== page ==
Global water tables matter; in fact the level of our water tables can be a matter of life and death. Among other things, the future of food depends on water and they're not making any more of it. The water that dinosaurs drank and the water that floated Cleopatra's boat could be the same water flowing out of our faucets.
The fact is that more and more of it is becoming unavailable for our lawns, pools, car washing and growing food which includes livestock and diary in addition to farmed fruit and vegetables.
An unintended consequence of draining an aquifer faster than the water can be replaced is subsidence.
The problem is that when the underground water is pumped out, the land on top of it doesn't stay put. It subsides, or sinks, in step with the falling water table.
An illustration of this is the photo on the left showing a well casing with a span of 52 years shown. This is in the prime produce growing region of the San Joaquin Valley southwest of Mendota, California.
In 1925 the land was at the top of the well casing. By 1955 it had dropped approximately 24 feet and in 1977 the ground level was under the feet of the man posing for the photo.
Today the land has probably subsided another 20 feet or so.
Subsidence is what gives us sinkholes in Florida that swallow up homes and cars.
Putting water in perspective, consider that while we live on a planet almost covered by water, over 97% is salty and 2% is ice and snow. So less than 1% of the earth's water is available for drinking, cooking, cooling power plants, irrigating crops and raising livestock.
Speaking of raising food animals, when you take that next bite of beef, pork or chicken, think about the 1,857 gallons of water it takes to produce one pound of beef, or the 756 gallons needed to give us a pound of pork, or the 469 gallons used to produce a pound of chicken.
These are factory farm figures, courtesy of National Geographic (April 2010), and includes the water the animal drinks, to grow their feed and clean up their waste.
Looking at the big picture, a diet that regularly includes meat uses 60% more water than a vegetarian diet. Sticking with the factory farm model and considering beef cattle, it is roughly 3 years from birth to slaughter.
During that time, 808,400 gallons of water will be used to grow the 18,700 pounds of feed it will consume and another 6,300 gallons for drinking and another 1,900 gallons for cleaning stables, feed lots and the like.
All that water to produce 440 pounds of boneless beef. The figures are global averages and will vary according to the practices in the facility and processing procedures used. At any rate, all that water has to come from somewhere and that "somewhere" is our local water tables.
What do we mean by water tables? Picture an underground lake that occupies all the spaces, pores, cracks and any other voids in the underlying rock. The top of that underground water is the water table and the water in the "lake" is groundwater. One more term to know is "aquifer" which is the underground layer of permeable material such as gravel or sand which holds the water. As water is pumped out of an aquifer faster than it can be naturally replaced, the water table will fall and water will have to be extracted from greater depths and deeper wells dug.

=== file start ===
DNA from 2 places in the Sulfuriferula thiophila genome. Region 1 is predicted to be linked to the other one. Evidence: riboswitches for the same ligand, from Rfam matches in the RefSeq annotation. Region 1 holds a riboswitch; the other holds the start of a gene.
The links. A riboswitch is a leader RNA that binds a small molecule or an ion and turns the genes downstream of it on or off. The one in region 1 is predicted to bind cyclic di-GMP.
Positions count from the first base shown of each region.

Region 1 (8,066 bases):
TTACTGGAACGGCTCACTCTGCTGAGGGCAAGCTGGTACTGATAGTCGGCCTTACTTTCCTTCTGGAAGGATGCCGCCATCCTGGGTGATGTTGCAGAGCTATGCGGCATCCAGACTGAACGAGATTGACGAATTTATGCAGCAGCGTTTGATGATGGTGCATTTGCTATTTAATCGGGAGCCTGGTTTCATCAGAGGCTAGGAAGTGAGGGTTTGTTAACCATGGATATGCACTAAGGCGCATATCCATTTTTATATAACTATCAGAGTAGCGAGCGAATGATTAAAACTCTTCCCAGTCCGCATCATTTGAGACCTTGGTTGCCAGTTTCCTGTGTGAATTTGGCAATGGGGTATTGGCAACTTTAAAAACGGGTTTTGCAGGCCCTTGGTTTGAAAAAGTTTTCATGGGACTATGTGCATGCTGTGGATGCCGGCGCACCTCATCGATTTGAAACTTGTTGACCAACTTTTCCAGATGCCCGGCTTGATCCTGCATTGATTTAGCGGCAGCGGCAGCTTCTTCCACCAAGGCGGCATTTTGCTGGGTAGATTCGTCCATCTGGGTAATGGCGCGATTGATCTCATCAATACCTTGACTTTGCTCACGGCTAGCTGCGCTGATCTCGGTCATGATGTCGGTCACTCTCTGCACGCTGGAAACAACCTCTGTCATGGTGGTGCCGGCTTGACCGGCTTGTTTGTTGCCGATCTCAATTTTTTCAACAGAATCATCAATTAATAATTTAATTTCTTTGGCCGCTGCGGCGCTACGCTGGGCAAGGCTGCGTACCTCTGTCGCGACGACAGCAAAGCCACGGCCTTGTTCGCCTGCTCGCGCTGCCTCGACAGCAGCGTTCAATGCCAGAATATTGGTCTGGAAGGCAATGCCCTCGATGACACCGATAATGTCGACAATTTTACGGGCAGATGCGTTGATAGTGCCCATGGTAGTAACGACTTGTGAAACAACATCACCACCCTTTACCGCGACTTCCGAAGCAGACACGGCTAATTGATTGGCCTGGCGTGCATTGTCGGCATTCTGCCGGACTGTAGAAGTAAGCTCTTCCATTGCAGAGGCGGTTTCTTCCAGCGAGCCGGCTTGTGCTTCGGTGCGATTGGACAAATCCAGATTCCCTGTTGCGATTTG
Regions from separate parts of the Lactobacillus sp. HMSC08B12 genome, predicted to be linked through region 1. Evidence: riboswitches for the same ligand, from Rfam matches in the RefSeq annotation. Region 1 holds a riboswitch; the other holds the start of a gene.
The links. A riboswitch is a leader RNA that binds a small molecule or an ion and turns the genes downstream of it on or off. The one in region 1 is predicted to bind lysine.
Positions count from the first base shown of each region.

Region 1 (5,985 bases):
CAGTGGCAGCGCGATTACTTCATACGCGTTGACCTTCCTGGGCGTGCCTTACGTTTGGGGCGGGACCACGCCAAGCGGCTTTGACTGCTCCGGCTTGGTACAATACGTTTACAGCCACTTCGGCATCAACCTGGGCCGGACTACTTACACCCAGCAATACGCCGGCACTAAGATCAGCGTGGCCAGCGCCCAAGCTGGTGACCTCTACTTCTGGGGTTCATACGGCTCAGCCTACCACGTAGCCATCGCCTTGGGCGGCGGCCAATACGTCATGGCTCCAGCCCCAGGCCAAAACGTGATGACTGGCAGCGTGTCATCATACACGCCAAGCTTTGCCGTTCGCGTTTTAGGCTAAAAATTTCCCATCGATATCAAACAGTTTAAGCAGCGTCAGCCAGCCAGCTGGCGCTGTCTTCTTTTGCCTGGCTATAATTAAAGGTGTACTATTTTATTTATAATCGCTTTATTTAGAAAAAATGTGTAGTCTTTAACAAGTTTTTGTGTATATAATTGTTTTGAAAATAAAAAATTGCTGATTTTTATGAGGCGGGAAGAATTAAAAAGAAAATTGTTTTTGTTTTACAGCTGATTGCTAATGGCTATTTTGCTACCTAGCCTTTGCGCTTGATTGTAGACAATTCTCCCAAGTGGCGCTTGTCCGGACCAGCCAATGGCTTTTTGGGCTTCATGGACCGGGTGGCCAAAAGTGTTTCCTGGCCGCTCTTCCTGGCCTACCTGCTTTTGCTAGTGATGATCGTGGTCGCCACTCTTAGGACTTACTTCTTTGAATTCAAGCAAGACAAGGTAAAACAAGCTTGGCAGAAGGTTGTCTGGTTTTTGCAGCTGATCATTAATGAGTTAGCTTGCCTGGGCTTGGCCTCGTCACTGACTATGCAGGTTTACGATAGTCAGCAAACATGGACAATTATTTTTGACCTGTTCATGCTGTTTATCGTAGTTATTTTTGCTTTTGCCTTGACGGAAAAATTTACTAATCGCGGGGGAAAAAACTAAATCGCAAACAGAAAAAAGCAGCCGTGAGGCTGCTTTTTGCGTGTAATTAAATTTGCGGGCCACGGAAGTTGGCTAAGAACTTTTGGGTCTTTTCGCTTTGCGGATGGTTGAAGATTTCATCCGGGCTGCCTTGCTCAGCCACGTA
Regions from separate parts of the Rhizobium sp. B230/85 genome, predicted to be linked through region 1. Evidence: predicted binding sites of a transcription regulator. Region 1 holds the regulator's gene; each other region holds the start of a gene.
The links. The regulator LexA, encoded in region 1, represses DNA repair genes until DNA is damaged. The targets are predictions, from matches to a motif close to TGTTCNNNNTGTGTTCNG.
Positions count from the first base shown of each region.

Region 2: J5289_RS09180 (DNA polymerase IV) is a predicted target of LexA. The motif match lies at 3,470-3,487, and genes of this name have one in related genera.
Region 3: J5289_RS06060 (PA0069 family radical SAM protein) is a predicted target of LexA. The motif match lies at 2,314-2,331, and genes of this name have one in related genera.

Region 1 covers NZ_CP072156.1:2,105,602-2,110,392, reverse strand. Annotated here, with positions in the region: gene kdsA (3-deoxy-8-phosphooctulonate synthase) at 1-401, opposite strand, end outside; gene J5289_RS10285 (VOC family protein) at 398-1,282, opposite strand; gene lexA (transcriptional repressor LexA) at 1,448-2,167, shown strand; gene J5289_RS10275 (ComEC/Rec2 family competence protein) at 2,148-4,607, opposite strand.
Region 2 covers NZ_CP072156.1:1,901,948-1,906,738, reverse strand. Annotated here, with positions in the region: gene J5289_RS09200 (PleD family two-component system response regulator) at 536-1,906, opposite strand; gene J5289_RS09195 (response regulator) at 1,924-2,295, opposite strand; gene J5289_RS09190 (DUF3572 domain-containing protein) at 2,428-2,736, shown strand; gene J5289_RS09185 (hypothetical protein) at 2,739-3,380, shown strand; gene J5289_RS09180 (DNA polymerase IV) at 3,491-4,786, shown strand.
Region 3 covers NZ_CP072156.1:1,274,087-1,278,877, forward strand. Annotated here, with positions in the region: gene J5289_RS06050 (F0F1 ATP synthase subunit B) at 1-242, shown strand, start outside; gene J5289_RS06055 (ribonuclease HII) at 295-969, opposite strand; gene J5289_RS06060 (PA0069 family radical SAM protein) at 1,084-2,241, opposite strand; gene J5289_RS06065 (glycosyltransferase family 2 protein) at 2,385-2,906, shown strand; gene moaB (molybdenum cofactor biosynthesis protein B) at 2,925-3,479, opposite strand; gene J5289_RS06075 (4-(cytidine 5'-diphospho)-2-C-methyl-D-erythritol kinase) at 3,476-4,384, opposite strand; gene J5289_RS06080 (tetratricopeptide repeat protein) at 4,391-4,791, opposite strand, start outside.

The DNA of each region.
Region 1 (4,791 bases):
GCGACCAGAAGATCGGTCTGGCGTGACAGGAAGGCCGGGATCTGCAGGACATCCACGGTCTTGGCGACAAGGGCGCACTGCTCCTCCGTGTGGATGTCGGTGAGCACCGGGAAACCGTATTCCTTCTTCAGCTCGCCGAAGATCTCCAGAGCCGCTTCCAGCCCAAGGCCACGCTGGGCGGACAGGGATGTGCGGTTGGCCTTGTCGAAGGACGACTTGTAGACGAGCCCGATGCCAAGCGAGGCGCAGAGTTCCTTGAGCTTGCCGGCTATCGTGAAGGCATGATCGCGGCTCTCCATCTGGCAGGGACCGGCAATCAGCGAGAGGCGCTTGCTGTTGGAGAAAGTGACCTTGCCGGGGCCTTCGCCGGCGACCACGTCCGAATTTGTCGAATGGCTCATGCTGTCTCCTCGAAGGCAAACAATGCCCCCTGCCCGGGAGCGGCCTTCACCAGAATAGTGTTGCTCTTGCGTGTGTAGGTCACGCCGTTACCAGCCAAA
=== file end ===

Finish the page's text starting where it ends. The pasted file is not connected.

OK, so it takes a lot of water to produce food protein, what's the big deal? The big deal is that as the world heats up, so does the atmosphere. Hot air holds more moisture than cool air and a warming earth tends to evaporate more water and increase wind currents; all of which dry out the land.
In the U.S. we use about 100 gallons of water per day in the home while millions of people in the poorest regions are limited to less than five gallons a day. A little less than half the world's population doesn’t have running water in their homes and many have to walk several miles each day to get what they can carry.
A warming earth is causing glaciers everywhere to retreat. At the highest altitudes of the Himalayas the ice and snow is shrinking which could spell disaster for two billion people who depend on the water flowing from those glaciers and snow fields.
If they are even aware of what is going on and they thought about how their future of food depended on those glaciers, we might see the start of a massive human migration.
Falling water tables, aquifers being drained faster than they can be replenished, dry lake beds where once were large bodies of water, shortened or absent rainy seasons and extended drought are becoming the norm in much of the world including the U.S. What does all this tell us about the future of food?
The embedded You Tube video below, uploaded by visionvictory on 9/2/2011 under the Standard You Tube License is included here to put a face and pictures on how water will affect the future of food.
Now we jump from water tables to the monoculture to consider how modern mega-farming methods can imperil the food supply.